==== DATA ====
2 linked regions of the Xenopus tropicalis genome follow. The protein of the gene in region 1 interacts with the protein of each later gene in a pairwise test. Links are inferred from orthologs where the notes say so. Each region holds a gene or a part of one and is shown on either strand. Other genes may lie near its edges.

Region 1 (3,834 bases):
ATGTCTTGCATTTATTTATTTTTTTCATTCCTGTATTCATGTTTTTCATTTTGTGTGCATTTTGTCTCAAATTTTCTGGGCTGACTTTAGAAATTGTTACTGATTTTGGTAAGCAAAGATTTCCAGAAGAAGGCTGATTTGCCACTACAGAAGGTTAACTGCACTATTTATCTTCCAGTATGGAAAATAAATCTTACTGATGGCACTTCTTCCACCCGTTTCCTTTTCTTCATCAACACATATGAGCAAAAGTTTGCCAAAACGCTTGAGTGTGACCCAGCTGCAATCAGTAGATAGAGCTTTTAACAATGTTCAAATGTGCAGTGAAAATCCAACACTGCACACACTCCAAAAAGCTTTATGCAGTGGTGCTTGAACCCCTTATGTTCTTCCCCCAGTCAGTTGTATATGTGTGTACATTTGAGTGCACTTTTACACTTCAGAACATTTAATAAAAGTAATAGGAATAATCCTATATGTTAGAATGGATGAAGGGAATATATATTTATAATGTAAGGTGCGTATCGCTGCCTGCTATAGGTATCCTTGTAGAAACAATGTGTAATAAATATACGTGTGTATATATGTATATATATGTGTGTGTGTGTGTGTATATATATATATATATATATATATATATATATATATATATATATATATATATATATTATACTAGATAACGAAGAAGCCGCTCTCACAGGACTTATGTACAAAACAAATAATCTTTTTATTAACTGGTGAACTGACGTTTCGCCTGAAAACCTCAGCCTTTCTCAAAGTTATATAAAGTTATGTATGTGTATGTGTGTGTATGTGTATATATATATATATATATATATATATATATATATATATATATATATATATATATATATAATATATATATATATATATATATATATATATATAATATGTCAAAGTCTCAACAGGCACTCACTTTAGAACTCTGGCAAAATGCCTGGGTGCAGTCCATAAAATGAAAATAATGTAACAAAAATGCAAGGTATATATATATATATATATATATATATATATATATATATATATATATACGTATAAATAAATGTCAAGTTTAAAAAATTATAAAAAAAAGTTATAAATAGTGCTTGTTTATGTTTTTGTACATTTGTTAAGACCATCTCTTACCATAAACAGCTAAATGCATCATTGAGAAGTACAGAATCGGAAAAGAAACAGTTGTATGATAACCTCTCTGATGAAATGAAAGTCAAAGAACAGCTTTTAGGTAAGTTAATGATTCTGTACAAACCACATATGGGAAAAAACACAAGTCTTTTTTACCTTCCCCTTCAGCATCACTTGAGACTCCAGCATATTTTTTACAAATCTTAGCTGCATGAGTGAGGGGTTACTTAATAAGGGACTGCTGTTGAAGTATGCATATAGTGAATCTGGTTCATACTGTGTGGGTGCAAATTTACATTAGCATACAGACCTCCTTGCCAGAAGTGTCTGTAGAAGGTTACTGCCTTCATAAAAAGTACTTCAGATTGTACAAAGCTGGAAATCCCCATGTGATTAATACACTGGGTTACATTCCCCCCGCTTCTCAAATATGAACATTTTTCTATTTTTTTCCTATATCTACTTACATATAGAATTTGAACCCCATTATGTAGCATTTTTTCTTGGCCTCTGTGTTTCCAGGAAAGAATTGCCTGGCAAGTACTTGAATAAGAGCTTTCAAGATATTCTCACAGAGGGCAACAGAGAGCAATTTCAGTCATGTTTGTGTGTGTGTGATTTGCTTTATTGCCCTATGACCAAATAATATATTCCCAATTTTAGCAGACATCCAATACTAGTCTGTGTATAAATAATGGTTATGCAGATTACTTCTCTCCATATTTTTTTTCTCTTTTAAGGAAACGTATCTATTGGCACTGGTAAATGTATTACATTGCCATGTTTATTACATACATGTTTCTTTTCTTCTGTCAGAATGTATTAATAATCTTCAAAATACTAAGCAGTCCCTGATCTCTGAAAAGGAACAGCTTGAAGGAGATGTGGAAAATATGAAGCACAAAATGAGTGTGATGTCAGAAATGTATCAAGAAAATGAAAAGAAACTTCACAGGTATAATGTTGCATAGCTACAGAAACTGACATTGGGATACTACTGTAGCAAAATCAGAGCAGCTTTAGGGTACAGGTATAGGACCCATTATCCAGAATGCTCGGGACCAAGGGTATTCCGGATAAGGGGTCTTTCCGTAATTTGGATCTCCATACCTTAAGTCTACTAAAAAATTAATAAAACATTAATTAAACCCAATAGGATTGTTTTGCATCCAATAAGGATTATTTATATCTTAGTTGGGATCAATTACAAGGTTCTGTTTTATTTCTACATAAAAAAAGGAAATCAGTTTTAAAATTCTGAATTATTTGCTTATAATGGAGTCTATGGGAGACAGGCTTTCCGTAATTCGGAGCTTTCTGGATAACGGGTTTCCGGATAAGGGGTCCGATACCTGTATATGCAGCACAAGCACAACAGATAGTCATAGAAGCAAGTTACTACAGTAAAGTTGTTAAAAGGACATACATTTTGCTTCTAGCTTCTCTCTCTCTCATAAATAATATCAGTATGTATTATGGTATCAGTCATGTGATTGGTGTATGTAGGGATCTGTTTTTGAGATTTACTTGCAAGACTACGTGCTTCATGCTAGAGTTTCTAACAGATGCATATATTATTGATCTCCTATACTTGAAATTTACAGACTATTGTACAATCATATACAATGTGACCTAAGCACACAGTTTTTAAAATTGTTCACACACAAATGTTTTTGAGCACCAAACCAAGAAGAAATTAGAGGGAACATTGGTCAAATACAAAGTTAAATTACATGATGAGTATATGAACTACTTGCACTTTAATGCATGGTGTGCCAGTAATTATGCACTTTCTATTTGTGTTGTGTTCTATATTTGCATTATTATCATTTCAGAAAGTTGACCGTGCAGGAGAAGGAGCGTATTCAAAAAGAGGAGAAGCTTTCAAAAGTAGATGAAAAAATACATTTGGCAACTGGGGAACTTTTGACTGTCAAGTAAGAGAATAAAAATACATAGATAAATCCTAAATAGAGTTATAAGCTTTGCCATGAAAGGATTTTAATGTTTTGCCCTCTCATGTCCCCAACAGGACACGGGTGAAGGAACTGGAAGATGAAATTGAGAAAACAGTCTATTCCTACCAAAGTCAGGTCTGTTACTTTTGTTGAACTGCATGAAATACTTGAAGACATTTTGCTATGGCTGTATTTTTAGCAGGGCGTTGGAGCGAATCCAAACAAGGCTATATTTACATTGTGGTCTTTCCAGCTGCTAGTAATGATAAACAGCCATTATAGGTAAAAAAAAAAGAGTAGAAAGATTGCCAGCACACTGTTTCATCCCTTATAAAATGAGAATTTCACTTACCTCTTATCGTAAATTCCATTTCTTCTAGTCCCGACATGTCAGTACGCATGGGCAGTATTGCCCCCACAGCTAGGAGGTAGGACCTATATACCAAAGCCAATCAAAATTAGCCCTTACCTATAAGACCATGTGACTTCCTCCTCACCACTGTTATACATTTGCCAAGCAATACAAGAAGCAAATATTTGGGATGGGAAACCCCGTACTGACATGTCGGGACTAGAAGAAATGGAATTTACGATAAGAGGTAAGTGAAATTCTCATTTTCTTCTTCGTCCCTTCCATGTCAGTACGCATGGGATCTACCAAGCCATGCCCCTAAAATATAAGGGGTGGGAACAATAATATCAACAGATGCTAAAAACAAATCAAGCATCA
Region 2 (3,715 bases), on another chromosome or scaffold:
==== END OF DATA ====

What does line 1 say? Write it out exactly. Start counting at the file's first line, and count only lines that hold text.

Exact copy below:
2 linked regions of the Xenopus tropicalis genome follow. The protein of the gene in region 1 interacts with the protein of each later gene in a pairwise test. Links are inferred from orthologs where the notes say so. Each region holds a gene or a part of one and is shown on either strand. Other genes may lie near its edges.